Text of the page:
Murray J. Harris, who authored the EGGNT volume John, was the originator of this series that is now published by B&H Academic. Harris was trained by some of the foremost scholars of the twentieth century until he became one of them, and his insights are not only academic but also pastoral and filled with the wisdom of long service to the Lord Jesus.
Taking the EGGNT:John volume separately from the series, the following items should be noted. First, while the other volumes in this series contain the Greek text, this one does not. While this move saved space and produced a single-volume work, it does require that the reader supply the Greek text. The work is based, as stated, on the UBS5 text which was released in 2014. This may be a drawback to some readers, yet it should not be.
Second, readers of the EGGNT:John volume will realize the benefit of improving their old Greek skills. Rather than fleeing from this Greek-based commentary out of fear of rust, readers will begin to see the Greek become easier to work with. Further, readers will better see the context of various Greek terms. True, one will still need a bit of vocabulary help, but seeing the insight from Greek will improve the overall use of Greek by the preacher or teacher.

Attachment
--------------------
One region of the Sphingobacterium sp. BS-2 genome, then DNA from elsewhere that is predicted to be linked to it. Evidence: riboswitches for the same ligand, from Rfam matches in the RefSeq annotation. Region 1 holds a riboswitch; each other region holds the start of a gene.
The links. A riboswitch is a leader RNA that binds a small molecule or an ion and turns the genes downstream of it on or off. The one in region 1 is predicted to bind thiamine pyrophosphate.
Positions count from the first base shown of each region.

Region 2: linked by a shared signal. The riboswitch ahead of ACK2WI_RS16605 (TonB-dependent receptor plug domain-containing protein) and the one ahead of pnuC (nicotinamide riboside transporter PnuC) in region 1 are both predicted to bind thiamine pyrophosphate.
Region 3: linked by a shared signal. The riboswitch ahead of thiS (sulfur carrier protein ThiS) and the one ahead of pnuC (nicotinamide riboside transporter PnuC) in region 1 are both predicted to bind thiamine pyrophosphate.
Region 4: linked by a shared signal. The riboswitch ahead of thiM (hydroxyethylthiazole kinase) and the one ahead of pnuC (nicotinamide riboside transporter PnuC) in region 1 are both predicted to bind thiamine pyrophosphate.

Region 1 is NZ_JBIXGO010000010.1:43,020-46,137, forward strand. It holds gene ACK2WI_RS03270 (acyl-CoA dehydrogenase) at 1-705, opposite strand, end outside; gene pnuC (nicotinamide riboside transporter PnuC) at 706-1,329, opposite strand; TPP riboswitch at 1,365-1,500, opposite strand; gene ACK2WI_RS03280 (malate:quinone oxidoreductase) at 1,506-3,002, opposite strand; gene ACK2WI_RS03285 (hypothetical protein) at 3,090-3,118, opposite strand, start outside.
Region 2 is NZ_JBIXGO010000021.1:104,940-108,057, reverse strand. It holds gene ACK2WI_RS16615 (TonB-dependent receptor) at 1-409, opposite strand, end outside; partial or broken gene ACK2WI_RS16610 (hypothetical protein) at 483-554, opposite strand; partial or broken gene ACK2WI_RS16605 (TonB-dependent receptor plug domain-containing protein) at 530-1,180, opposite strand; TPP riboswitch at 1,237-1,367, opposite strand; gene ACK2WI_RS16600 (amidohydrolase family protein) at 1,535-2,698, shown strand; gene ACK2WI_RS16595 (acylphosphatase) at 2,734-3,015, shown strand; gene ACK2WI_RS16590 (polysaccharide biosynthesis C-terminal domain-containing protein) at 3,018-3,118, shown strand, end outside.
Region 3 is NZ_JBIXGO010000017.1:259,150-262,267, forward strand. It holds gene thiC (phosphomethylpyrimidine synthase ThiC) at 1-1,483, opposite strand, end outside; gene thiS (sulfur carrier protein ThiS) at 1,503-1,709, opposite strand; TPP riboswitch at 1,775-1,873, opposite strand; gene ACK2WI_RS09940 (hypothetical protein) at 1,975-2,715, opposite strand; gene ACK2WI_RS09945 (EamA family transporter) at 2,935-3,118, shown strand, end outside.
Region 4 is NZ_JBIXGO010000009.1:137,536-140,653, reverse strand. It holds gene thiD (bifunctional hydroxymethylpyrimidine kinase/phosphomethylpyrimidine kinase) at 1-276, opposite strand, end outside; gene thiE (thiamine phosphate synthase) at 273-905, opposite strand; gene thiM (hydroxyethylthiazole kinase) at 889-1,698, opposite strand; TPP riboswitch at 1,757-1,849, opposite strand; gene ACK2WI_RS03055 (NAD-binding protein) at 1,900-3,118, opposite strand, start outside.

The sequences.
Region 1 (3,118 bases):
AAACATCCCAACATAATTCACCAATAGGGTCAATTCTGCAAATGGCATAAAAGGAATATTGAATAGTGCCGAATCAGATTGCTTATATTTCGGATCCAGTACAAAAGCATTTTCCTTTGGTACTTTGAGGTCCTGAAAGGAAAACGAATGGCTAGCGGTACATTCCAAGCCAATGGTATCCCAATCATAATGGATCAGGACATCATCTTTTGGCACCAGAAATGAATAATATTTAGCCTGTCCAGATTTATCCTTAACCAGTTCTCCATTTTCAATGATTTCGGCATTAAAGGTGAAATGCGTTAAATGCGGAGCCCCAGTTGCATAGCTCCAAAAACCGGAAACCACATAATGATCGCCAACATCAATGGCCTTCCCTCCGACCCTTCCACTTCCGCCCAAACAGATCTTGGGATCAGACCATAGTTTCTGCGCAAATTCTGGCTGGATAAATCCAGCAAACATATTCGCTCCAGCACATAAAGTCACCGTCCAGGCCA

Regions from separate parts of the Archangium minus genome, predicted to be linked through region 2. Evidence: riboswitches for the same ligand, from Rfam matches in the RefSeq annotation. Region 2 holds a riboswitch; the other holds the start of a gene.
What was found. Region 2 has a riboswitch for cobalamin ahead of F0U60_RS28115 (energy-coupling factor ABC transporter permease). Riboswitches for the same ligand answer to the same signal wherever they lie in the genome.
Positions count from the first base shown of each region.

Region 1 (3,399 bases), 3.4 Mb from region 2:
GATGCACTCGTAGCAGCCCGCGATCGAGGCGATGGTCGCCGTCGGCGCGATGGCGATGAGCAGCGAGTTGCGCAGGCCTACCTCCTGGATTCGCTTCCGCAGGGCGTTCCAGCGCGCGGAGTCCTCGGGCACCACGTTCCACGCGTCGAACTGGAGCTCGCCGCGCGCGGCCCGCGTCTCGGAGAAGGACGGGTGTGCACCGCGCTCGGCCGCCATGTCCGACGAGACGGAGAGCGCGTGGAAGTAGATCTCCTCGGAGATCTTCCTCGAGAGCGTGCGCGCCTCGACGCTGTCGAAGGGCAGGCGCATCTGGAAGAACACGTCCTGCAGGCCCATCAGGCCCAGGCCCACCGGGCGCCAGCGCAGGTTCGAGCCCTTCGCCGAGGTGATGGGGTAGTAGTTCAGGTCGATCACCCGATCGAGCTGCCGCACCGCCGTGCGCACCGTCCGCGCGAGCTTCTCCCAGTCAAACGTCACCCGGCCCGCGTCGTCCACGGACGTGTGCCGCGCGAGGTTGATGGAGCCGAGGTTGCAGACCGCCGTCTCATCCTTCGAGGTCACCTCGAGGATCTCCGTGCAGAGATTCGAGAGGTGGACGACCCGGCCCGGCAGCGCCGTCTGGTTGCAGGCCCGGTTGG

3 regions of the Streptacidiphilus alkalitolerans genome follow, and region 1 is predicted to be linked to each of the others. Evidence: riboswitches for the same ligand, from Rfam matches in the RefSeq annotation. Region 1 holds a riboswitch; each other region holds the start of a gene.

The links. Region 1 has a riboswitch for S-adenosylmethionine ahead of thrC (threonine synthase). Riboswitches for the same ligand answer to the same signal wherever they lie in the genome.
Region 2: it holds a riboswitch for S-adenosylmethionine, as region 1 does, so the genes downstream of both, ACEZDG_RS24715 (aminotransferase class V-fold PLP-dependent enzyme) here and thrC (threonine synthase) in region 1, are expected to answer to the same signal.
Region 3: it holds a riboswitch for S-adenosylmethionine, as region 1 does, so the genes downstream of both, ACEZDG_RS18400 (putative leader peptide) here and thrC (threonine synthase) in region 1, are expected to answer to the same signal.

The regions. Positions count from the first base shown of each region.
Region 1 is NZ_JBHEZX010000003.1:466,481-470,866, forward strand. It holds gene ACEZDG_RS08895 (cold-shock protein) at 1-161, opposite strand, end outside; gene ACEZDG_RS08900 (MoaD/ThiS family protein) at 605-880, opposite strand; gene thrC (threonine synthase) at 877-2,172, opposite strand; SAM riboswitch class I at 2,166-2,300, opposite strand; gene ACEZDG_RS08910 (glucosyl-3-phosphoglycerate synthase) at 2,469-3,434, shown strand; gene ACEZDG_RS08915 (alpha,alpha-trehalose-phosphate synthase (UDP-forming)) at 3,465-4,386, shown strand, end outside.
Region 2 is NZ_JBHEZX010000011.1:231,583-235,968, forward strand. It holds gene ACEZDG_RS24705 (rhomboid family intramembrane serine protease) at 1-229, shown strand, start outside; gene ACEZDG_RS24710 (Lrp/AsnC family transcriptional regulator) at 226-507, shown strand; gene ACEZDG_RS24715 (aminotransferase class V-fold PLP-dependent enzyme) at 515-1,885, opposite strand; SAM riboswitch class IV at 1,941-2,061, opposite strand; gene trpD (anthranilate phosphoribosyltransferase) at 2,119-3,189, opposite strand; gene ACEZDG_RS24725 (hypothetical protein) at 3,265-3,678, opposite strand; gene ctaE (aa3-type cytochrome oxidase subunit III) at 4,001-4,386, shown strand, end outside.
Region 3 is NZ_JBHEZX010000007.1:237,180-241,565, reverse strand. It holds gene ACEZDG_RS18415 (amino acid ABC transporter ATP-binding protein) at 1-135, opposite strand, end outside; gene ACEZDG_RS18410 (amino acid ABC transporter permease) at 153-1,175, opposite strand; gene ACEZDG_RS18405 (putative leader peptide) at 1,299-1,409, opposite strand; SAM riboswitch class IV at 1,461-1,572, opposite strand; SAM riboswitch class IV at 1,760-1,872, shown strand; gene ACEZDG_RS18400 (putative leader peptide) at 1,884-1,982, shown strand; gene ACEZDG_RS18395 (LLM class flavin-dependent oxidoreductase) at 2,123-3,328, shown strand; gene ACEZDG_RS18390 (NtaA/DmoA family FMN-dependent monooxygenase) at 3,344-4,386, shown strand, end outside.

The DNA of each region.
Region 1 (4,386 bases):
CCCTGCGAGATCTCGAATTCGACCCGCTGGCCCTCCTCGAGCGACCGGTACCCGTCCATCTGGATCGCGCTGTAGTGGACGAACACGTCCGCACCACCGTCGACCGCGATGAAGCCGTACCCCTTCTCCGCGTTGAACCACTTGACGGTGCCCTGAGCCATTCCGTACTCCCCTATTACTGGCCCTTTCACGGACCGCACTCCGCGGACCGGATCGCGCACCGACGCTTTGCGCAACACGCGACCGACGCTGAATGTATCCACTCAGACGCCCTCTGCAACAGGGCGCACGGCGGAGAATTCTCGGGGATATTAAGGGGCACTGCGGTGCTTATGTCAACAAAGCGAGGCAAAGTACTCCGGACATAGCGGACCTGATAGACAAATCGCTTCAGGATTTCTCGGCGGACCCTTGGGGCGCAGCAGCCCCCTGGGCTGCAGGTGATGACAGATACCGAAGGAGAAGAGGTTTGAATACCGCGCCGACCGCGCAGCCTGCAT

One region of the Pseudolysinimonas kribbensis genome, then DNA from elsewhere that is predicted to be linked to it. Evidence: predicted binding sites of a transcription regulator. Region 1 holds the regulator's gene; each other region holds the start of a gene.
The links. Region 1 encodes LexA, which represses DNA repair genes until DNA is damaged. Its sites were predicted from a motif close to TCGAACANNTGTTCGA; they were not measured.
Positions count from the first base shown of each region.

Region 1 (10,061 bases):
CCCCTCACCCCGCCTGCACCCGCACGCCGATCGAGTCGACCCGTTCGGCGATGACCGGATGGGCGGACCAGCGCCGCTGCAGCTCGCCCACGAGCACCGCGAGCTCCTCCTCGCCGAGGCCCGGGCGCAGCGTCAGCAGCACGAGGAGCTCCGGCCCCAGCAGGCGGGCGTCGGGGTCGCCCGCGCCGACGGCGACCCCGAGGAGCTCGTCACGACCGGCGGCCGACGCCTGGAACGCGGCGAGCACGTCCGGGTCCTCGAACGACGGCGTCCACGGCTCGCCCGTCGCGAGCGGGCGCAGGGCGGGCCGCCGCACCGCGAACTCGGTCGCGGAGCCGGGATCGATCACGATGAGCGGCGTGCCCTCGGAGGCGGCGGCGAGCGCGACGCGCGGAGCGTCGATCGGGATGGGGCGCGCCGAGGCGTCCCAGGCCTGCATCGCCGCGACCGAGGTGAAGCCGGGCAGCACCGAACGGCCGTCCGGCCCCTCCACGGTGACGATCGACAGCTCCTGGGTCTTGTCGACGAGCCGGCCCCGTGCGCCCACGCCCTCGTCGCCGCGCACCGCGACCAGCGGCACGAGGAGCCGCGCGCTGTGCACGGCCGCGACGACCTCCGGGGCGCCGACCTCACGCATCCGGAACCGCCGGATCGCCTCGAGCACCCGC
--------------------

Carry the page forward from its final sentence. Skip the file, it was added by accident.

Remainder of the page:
Finally, Harris’ overall insights are valuable for the preacher and teacher. His brief overview of the background for John is helpful, including explaining some of the basis for the traditional understandings of authorship. His explanations of the textual structure provide guidance for teaching, and his homiletical suggestions are almost too useful for the hurried preacher—use your own skills, do not just copy his!
Anyone seeking a better understanding of the Gospel of John will benefit from Harris’ work on the Exegetical Guide to the Greek New Testament: John.
This review first appeared in the Arkansas Baptist Newsmagazine.